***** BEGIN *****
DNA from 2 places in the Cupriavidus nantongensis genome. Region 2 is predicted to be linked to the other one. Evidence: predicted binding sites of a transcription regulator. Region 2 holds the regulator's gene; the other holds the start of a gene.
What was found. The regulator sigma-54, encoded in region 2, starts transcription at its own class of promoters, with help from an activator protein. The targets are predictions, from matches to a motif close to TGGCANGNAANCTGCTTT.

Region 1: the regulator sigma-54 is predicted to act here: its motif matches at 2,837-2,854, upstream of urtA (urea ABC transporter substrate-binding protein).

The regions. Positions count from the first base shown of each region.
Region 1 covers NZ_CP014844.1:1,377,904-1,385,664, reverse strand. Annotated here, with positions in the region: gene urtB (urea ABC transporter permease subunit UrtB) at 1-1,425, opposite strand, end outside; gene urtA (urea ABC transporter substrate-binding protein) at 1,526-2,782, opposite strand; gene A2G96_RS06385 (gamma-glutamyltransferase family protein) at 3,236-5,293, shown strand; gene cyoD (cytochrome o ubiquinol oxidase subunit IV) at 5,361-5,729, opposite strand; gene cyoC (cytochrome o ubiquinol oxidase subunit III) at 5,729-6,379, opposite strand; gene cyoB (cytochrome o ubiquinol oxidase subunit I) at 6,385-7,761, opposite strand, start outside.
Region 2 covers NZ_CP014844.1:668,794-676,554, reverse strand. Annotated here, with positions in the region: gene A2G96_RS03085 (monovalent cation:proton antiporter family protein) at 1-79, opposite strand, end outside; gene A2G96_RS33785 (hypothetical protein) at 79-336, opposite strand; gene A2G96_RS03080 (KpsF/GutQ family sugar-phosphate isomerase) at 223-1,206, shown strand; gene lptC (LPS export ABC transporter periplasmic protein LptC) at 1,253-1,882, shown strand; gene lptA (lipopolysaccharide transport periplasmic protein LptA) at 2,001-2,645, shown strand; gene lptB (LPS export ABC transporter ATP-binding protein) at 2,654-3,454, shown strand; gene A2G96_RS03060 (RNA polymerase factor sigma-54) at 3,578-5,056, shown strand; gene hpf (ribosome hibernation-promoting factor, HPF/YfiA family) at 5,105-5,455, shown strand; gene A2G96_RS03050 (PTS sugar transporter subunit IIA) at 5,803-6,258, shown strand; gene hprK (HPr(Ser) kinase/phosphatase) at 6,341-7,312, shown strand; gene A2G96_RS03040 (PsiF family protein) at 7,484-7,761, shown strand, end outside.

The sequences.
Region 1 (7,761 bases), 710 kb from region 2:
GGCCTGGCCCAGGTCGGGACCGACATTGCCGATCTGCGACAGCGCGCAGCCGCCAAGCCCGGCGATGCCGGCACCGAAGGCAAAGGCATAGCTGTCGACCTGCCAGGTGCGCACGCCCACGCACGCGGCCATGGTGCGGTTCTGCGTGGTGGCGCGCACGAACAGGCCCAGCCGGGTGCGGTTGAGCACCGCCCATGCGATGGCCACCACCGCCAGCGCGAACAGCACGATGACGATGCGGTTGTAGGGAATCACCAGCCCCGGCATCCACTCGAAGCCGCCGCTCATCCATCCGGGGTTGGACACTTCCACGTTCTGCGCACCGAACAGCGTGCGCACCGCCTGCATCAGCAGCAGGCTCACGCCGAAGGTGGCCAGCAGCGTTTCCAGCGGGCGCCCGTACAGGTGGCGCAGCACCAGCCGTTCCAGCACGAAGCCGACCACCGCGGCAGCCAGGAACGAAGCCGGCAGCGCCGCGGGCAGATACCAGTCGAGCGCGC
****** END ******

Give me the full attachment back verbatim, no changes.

DNA from 2 places in the Cupriavidus nantongensis genome. Region 2 is predicted to be linked to the other one. Evidence: predicted binding sites of a transcription regulator. Region 2 holds the regulator's gene; the other holds the start of a gene.
What was found. The regulator sigma-54, encoded in region 2, starts transcription at its own class of promoters, with help from an activator protein. The targets are predictions, from matches to a motif close to TGGCANGNAANCTGCTTT.

Region 1: the regulator sigma-54 is predicted to act here: its motif matches at 2,837-2,854, upstream of urtA (urea ABC transporter substrate-binding protein).

The regions. Positions count from the first base shown of each region.
Region 1 covers NZ_CP014844.1:1,377,904-1,385,664, reverse strand. Annotated here, with positions in the region: gene urtB (urea ABC transporter permease subunit UrtB) at 1-1,425, opposite strand, end outside; gene urtA (urea ABC transporter substrate-binding protein) at 1,526-2,782, opposite strand; gene A2G96_RS06385 (gamma-glutamyltransferase family protein) at 3,236-5,293, shown strand; gene cyoD (cytochrome o ubiquinol oxidase subunit IV) at 5,361-5,729, opposite strand; gene cyoC (cytochrome o ubiquinol oxidase subunit III) at 5,729-6,379, opposite strand; gene cyoB (cytochrome o ubiquinol oxidase subunit I) at 6,385-7,761, opposite strand, start outside.
Region 2 covers NZ_CP014844.1:668,794-676,554, reverse strand. Annotated here, with positions in the region: gene A2G96_RS03085 (monovalent cation:proton antiporter family protein) at 1-79, opposite strand, end outside; gene A2G96_RS33785 (hypothetical protein) at 79-336, opposite strand; gene A2G96_RS03080 (KpsF/GutQ family sugar-phosphate isomerase) at 223-1,206, shown strand; gene lptC (LPS export ABC transporter periplasmic protein LptC) at 1,253-1,882, shown strand; gene lptA (lipopolysaccharide transport periplasmic protein LptA) at 2,001-2,645, shown strand; gene lptB (LPS export ABC transporter ATP-binding protein) at 2,654-3,454, shown strand; gene A2G96_RS03060 (RNA polymerase factor sigma-54) at 3,578-5,056, shown strand; gene hpf (ribosome hibernation-promoting factor, HPF/YfiA family) at 5,105-5,455, shown strand; gene A2G96_RS03050 (PTS sugar transporter subunit IIA) at 5,803-6,258, shown strand; gene hprK (HPr(Ser) kinase/phosphatase) at 6,341-7,312, shown strand; gene A2G96_RS03040 (PsiF family protein) at 7,484-7,761, shown strand, end outside.

The sequences.
Region 1 (7,761 bases), 710 kb from region 2:
GGCCTGGCCCAGGTCGGGACCGACATTGCCGATCTGCGACAGCGCGCAGCCGCCAAGCCCGGCGATGCCGGCACCGAAGGCAAAGGCATAGCTGTCGACCTGCCAGGTGCGCACGCCCACGCACGCGGCCATGGTGCGGTTCTGCGTGGTGGCGCGCACGAACAGGCCCAGCCGGGTGCGGTTGAGCACCGCCCATGCGATGGCCACCACCGCCAGCGCGAACAGCACGATGACGATGCGGTTGTAGGGAATCACCAGCCCCGGCATCCACTCGAAGCCGCCGCTCATCCATCCGGGGTTGGACACTTCCACGTTCTGCGCACCGAACAGCGTGCGCACCGCCTGCATCAGCAGCAGGCTCACGCCGAAGGTGGCCAGCAGCGTTTCCAGCGGGCGCCCGTACAGGTGGCGCAGCACCAGCCGTTCCAGCACGAAGCCGACCACCGCGGCAGCCAGGAACGAAGCCGGCAGCGCCGCGGGCAGATACCAGTCGAGCGCGC